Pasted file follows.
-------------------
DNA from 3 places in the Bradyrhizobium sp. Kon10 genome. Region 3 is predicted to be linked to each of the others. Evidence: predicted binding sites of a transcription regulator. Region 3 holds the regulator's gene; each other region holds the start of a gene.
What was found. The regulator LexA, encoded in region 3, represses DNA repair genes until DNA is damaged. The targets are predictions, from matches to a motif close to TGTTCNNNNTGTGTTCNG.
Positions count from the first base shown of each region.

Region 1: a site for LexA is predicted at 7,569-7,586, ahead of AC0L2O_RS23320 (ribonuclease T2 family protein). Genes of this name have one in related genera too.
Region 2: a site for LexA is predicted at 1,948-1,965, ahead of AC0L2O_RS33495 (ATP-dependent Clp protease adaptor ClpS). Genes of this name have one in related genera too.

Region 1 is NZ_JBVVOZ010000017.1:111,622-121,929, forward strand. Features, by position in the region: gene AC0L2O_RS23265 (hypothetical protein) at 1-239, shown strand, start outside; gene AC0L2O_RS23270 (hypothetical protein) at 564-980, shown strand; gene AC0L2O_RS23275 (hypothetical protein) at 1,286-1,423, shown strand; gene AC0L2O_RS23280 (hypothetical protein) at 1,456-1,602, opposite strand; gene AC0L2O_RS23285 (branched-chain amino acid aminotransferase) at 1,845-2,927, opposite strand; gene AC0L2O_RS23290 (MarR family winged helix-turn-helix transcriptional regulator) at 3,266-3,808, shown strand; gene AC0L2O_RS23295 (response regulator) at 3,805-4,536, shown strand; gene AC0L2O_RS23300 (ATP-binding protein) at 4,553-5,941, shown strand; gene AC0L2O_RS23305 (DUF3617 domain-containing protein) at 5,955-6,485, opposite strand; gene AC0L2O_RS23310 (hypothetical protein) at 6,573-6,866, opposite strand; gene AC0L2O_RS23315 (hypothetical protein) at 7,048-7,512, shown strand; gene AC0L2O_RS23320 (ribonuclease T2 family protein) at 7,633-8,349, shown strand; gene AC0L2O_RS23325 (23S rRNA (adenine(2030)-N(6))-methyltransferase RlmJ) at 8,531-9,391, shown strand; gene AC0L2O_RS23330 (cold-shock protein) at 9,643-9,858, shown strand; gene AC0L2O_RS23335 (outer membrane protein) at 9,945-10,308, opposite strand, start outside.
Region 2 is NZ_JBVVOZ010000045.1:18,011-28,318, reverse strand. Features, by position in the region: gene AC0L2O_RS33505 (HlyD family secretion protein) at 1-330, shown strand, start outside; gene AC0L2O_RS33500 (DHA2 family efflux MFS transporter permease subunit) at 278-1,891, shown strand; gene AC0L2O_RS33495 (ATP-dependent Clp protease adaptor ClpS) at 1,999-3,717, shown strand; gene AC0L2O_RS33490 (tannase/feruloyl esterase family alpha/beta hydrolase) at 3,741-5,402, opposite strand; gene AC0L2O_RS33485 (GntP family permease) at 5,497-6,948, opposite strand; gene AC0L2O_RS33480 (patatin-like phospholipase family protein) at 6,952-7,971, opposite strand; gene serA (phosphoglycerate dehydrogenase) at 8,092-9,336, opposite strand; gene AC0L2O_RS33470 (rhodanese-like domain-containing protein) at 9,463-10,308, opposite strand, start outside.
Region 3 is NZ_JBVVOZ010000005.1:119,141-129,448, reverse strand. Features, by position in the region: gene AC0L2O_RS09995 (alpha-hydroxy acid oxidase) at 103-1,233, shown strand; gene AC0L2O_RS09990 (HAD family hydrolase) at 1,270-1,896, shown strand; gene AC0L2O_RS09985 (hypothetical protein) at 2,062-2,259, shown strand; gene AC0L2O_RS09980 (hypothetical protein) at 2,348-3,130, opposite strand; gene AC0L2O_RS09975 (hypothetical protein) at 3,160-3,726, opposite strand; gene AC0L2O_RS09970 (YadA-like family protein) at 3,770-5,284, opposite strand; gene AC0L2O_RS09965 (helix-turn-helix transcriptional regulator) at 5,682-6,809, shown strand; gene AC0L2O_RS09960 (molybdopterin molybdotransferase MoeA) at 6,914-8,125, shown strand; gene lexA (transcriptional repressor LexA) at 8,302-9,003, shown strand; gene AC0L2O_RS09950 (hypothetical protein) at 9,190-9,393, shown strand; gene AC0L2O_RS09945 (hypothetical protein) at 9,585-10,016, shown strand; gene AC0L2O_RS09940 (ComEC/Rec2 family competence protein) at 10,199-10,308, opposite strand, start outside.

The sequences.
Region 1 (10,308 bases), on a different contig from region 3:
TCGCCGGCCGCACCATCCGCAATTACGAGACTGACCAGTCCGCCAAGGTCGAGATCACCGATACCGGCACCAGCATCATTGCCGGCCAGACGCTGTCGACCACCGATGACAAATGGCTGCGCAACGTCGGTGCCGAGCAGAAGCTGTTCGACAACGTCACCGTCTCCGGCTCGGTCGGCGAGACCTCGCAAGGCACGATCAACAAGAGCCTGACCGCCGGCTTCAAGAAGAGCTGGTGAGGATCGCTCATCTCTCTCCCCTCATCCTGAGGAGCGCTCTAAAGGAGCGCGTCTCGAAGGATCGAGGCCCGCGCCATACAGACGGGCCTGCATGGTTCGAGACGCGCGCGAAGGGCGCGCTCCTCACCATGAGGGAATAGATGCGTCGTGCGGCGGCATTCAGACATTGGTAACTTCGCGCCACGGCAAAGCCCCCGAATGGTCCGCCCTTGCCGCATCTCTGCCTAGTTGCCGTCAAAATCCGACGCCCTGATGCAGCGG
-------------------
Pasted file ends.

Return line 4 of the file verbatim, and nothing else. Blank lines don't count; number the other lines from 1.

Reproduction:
Region 1: a site for LexA is predicted at 7,569-7,586, ahead of AC0L2O_RS23320 (ribonuclease T2 family protein). Genes of this name have one in related genera too.